Society & Lifestyle
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The (Un) Desireable 'Other'? - II
|by Dr. Madhu Singh|
Continued from Previous Page
The narrator accompanied by Sukirti, a freelance journalist and an employee at a stock broking firm visit this "stock exchange of bodies", a thriving but murky world of pimps and violent customers, where female bodies are traded everyday:
On the entrance to this dark and dingy world stand eight-nine 'on-line' whores, as if carrying an invisible signpost of 'For Sale', wait for the clients. Standing at the crossroad of darkness and hope, wearing gaudy makeup and cheap trinkets, they are only bodies, female bodies waiting for some other body. In discrete Hindi, these whores are called 'line wallis', women gone bad, 'fallen women' who have drifted from the path of virtuousness and propriety. They are "a use and throw object for some, a spittoon for others, a means of time- pass, a chewing gum and a guinea pig for others".(41) They exist as 'filthy gutters' and their marginal status cannot be denied. Quoting from Montaigne in The Second Sex, Beauvoir says:
There is an ongoing international and feminist debate on prostitution and consent. The liberal critics represented by Ericsson (1980) believe that:
Arguing against Ericsson, feminist theorists such as Carole Pateman (1983) contend that prostitution should not be regarded as a 'free contract'; it is a form of slavery because 'the prostitute cannot sell sexual services alone; what she sells is her body' (1983:562). In short, most feminist theorists have argued that consent to prostitution is impossible. For radical feminists this is because prostitution is always 'a coercive sexual practice'. They claim that under worldwide conditions of male domination and endemic male violence, women are forced into prostitution sex and no real consent is possible. Others simply suggest that economic coercion makes the sexual consent of sex workers highly problematic if not impossible.
But whether consensual or coerced, the fact remains that women who participate in the sex industry because of the "sexist social pressures, abuse histories, economic needs, and other factors and other factors" are victims of a system that is "seriously oppressive, abusive and harmful-to oneself and /or to a broader group of which one is member (e.g. women)" (Whisnant, 2007, p.23). Troubled with the conflicting opinions of 'some women choose', or 'do they really choose?' the journalist in Sukirti cannot stop herself from interrogating a prostitute and is shocked to find that extreme poverty and hunger can force a woman to surrender her body to strangers. It is important to remember that a prostitute is also a woman and as a woman it is extremely difficult and painful to dishonour herself.
Dishonoured by the society, disowned by her family, and painfully aware of all odds stacked against her, a prostitute still nurses a faint hope to reclaim her life and honour by discarding her identity as the 'deviant other':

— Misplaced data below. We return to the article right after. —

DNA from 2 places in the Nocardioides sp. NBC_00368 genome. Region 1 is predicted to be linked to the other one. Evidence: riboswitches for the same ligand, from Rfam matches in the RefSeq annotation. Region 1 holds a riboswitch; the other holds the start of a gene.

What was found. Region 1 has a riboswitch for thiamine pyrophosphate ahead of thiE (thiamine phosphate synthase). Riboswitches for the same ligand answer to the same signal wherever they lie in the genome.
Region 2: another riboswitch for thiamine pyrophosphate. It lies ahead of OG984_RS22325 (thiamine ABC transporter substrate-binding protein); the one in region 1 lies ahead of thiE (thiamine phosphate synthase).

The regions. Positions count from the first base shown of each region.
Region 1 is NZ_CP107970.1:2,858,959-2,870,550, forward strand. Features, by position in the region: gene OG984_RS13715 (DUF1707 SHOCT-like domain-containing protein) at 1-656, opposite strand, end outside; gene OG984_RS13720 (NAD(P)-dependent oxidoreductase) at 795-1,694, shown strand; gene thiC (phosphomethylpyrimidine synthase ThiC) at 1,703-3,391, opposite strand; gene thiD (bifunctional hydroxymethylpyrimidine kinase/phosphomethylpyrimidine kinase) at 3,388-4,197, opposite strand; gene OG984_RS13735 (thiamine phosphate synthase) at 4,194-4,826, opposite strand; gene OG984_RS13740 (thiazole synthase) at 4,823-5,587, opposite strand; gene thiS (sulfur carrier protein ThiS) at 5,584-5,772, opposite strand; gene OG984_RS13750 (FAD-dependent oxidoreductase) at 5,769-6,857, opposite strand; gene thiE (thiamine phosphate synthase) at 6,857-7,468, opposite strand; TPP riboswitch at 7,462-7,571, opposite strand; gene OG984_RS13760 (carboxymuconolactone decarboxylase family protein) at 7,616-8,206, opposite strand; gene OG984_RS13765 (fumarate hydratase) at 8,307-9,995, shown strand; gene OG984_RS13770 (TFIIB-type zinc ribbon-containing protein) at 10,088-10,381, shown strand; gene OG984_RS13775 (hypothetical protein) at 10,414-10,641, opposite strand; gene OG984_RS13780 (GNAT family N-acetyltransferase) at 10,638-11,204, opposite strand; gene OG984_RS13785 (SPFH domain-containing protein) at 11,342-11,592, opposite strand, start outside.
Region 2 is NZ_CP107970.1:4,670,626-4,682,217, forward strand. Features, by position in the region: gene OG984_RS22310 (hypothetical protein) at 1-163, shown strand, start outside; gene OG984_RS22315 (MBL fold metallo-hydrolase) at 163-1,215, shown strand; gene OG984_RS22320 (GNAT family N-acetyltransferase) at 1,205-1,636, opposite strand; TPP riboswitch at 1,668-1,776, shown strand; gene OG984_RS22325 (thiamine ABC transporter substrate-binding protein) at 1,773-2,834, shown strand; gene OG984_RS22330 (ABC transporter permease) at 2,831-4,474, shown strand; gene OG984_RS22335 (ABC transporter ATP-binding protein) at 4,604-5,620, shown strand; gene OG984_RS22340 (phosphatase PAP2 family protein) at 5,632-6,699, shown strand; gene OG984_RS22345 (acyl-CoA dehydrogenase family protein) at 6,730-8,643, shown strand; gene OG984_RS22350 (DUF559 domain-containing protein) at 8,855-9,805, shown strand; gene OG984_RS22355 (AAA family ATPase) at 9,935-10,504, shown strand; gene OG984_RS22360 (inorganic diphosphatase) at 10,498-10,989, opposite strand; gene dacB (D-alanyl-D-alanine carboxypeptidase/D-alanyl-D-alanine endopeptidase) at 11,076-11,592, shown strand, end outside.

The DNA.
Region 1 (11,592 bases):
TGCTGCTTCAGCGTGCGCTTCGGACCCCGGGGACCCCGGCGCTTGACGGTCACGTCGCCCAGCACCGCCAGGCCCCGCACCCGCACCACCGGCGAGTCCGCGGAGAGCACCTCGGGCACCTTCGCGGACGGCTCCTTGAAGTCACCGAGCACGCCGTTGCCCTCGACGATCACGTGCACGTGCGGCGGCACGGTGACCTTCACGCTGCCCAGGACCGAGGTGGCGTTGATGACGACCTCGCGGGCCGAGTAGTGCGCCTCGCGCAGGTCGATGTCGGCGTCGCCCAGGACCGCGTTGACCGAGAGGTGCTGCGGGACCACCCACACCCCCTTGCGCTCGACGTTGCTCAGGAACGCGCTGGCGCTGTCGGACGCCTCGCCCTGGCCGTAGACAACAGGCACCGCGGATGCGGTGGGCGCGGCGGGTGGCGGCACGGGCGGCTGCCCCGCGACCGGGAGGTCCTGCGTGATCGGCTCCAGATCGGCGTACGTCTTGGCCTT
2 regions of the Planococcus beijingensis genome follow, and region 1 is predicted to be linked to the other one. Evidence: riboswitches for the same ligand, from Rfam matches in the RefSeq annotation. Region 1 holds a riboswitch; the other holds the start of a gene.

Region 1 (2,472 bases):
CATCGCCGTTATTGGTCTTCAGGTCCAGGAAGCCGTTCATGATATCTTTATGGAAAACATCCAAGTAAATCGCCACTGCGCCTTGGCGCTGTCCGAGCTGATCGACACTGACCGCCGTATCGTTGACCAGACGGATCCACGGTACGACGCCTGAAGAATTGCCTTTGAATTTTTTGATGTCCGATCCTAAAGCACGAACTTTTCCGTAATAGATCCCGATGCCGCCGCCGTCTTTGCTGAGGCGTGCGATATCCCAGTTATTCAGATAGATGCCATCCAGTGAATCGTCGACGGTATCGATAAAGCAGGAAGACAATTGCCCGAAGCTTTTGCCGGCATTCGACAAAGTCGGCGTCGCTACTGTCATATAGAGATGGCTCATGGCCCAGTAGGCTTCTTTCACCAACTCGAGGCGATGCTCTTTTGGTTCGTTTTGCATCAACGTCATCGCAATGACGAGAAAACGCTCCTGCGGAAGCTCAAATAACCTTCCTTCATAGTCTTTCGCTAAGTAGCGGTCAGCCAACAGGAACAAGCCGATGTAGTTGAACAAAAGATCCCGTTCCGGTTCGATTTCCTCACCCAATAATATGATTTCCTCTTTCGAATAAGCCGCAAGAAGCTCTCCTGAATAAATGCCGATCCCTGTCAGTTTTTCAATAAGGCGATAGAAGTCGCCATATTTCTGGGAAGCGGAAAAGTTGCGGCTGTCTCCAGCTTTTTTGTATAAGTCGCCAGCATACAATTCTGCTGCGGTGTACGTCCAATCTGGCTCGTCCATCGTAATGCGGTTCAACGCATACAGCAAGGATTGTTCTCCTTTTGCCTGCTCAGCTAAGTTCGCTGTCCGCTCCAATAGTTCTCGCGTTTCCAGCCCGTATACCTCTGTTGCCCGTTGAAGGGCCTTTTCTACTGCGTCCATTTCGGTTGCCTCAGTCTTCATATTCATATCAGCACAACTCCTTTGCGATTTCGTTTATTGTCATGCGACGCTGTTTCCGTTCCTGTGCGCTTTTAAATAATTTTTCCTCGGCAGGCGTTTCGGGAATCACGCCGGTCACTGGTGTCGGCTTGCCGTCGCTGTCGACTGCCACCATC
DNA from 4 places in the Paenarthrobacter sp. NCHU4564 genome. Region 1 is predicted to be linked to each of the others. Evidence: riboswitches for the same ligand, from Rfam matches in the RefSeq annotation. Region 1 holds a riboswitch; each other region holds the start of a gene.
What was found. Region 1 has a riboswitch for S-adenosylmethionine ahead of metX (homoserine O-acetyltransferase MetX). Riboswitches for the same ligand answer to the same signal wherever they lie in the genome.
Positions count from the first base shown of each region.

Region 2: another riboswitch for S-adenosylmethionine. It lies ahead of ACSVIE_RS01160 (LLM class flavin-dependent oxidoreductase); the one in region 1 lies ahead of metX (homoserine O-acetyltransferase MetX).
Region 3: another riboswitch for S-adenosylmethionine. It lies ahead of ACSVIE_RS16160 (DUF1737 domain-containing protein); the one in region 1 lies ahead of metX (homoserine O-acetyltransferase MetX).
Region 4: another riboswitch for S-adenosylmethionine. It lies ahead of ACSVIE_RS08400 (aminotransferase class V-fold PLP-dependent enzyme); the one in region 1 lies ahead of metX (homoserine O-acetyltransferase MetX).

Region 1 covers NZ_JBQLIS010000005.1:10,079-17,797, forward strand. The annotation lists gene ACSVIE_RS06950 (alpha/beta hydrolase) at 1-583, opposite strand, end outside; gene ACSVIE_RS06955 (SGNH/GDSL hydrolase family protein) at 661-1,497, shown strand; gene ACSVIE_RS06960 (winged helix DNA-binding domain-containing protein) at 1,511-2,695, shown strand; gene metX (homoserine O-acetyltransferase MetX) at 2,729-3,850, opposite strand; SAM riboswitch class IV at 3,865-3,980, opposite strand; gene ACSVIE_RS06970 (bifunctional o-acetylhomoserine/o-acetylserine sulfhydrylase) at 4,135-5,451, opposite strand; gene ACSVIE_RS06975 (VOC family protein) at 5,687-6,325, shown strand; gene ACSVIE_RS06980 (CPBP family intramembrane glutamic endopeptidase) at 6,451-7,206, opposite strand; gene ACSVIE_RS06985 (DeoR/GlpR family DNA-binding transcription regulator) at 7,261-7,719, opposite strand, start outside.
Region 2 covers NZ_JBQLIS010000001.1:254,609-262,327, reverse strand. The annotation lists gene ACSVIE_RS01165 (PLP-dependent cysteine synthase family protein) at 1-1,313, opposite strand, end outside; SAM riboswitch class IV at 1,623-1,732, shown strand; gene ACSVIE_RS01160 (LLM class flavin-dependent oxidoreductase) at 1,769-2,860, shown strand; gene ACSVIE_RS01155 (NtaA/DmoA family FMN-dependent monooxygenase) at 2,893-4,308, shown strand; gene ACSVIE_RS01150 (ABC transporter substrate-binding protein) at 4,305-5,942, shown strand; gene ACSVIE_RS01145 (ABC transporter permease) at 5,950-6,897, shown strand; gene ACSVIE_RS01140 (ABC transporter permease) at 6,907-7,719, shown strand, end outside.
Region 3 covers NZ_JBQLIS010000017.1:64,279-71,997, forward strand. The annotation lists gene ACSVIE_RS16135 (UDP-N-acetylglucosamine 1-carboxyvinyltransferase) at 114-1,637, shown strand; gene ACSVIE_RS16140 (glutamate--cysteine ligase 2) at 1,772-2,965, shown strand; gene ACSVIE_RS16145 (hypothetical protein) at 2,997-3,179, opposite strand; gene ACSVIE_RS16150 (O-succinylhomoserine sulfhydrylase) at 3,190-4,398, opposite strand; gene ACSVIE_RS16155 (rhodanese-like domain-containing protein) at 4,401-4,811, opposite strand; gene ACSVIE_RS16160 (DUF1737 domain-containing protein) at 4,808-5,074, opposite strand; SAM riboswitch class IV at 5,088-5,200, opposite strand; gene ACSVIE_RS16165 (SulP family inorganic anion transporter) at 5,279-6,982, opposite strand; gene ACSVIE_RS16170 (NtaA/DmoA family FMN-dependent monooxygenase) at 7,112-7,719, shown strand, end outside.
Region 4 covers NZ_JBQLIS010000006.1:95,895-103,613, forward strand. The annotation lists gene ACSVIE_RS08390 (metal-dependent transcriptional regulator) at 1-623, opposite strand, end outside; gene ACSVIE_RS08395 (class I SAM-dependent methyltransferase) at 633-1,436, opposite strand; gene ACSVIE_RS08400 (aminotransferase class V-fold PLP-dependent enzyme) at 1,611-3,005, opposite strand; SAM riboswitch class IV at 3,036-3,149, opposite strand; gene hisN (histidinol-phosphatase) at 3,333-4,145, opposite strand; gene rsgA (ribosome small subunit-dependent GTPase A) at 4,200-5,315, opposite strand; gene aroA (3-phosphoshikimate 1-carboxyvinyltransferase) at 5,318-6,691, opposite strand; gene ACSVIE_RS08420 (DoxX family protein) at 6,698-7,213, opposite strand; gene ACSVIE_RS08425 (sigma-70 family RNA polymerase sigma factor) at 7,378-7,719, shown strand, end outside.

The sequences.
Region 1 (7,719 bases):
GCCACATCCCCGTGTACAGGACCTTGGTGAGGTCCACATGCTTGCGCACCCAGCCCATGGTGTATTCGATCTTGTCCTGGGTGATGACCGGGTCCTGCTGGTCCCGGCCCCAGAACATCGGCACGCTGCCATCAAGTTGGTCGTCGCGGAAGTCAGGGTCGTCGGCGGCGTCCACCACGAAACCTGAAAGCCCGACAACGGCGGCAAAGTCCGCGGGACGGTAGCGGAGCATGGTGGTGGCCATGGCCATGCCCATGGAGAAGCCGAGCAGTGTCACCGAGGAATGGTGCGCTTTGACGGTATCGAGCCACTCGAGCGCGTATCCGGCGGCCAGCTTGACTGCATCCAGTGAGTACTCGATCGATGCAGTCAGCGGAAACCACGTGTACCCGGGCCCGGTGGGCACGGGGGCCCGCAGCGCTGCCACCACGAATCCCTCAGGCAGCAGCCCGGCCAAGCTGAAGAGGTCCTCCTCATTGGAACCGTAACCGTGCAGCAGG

Every evening as the day comes to an end, a dream flutters in their eyes, a smile brightens up the face eagerly awaiting a miracle to occur , each day hoping for something incredible to happen… something wonderful …something unexpected that would suddenly transform their lives . Envisaging a lover among their customers… may be a benefactor, to rid them off their tedious and dark existence. But, contrary to their hope, when nothing of this sort happens for these 'glowing embers of bodies', as the night gradually fades, their belief in the inevitability of their destiny becomes more pronounced - that, all the journeys of their life would be undertaken along this sinful path, that no convoys of light, - that could return the joy and happiness of their lives-shall ever enter these dark lanes. So, the next day, with their remaining breath they once again welcome their customers wearing false smiles on their tired faces.
Cut off from their families, society and devoid of all dignity and honour, 'a World Bank of tolerance' - these are the line wallis! Illiterate, underdeveloped, immature, soul less, narrowminded like the winding lanes and by-lanes, are thousands of linewallis! (18)
Initially for the Sukirti, it was difficult to have access to the memories of suffering and anguish of the prostitutes. Quite often they would reveal a lot about themselves to her, but many times they evaded the issue, and also, frequently sidetracked. But many of their heart wrenching stories revealed their unaccountable miseries. One thing was certain: they could never forget that they were once daughters, sisters, wives or mothers. Remembering was an act painful for them, their destiny clung to them, and they harboured no hope to return to their families for fear of dishonouring their families. So, a prostitute in her tear soaked voice requests Sukriti not to visit them anymore.